This concept hasn't been eyeballed by SCotUS yet, alas.

I voted for Obama because I thought he was a Constitutional lawyer. My bad.

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Relax, it's just Ubuntu 15.04. AARGH! IT'S FULL OF SYSTEMD!!!

jake
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@Dan Paul (was:Re: @ 's water music (was: systemd? Do not want.))

No, I meant "Cretan". Really.

But I don't disagree with your comment in any other way, other than the fact that I am "jake", not "Jake". "Jake" is an entirely different commentard.

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jake
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@qtcoder (was:Re: systemd? Do not want.)

"So how is Steam working on your BSD?"

Evaporated before birth. I use computers as tools, not time-wasting toys.

"And how is your Slackware phone doing?"

For mobile use, I use a 15 year old Nokia 5185. Likewise, the telephone at my elbow as I type is a 1950s Western Electric model 500. All I want a telephone to be is a telephone.

(The Nokia is about to permanently lose service, alas. Not sure where I'll go after that. The WE will last until $TELCO decides to kill pulse dialing ...)

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jake
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@ Jim 59 & Linker3000 (was: @ Re: systemd? Do not want.)

"Pics or it didn't happen."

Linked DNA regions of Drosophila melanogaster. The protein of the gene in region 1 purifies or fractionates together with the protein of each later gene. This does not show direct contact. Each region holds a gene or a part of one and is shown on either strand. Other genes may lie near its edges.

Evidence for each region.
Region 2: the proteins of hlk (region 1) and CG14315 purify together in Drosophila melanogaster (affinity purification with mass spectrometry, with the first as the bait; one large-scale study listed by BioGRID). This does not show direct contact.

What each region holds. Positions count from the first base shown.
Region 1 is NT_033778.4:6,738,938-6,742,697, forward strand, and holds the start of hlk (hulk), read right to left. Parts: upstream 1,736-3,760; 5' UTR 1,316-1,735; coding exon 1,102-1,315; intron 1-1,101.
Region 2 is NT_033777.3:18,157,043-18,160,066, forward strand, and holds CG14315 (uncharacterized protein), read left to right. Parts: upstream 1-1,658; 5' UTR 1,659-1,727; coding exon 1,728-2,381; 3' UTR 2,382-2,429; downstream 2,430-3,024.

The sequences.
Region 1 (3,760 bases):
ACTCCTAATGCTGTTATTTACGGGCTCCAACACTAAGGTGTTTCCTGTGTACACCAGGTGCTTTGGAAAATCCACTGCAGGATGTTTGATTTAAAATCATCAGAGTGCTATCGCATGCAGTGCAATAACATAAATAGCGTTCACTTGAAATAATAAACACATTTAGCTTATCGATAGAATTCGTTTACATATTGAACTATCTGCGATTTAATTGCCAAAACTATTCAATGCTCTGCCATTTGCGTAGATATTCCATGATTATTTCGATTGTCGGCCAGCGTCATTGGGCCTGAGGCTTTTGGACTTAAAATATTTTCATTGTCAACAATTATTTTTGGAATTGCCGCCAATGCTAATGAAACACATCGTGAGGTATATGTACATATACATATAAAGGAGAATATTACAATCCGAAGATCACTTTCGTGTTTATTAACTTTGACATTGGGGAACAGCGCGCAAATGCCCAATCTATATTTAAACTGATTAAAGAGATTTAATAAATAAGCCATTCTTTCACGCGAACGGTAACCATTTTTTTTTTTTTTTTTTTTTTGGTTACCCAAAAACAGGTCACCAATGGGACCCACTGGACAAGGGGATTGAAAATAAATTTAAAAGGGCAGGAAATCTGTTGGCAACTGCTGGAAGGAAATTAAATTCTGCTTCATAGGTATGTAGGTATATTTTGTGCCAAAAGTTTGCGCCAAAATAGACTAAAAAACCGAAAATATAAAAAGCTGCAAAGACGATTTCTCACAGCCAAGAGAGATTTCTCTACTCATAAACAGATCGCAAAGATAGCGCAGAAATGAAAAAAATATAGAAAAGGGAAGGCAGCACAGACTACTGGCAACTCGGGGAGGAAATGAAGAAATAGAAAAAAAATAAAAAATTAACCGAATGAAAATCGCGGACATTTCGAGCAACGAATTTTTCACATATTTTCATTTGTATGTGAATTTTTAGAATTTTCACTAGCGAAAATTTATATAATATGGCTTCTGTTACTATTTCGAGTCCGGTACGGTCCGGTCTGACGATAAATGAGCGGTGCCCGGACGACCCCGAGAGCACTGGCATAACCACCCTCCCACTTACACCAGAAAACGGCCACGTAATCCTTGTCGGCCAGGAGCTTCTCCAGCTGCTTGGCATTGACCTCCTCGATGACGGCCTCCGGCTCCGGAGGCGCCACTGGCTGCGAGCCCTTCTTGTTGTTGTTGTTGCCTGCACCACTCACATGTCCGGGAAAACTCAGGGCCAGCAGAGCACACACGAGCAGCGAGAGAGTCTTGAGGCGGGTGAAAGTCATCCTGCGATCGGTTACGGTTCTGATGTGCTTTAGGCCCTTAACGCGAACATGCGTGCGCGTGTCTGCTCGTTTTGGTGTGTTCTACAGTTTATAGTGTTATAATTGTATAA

The LSI-11 is running in emulation. Today, the Heath is sitting on a plinth in a place of honor in a corner of the office, and my one major dust-catcher. She's the first "modern" computer I built from the bare copper-covered fiberglass boards, complete with an actual GlassTTY. She still runs on power-up, which happens rarely. I've heard quieter dragsters ...

"'sabout now the EPROMs (if any) start dropping the odd bit."

I have an EPROM burner, and know how to use it.

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jake
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Re: systemd? Do not want.

"30-year old electronics."

No. These days, it's run by an aging[1] headless Slackware laptop running a CP/M emulator. The original control code has mutated slightly, as I've had to replace hardware in the trenches over the years. I have the original hardware, it might still boot, but I'm planning to bring it up gradually in a restoration.

[1] HP hardware, circa 2003. Pre bad-capacitor HP.

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jake
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@ 's water music (was: Re: systemd? Do not want.)

You are obviously not a Cretan, and can't read hieroglyphics.

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jake
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@Niel 44 (was:Re: systemd? Do not want.)

Nope. It was Version 7.

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jake
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Re: systemd? Do not want.

One of my greenhouses runs on CP/M. Has for three decades or so. It works, so why change it?

The messaging system at the barn has been running on a Heath H11A since 1979.

Inventing stuff purely to invent stuff is good. Foisting it off on clearly deluded, technology impaired consumers as "this is the newest, bestest, holy cow you have to have it NOW!" is exploitation.

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jake
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systemd? Do not want.

I'm sticking with BSD and Slackware ...

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Mars needs TRAFFIC COP to stop probe prangs, says NASA

jake
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@AC "7 mins"" (whatever that means, ElReg) Re: Americans, Indians and Europeans....

"I expect the American's will have guns on theirs"

I think you mean the Soviets. See: Nudelman-Rikhter NR-23. Nice little rifle round.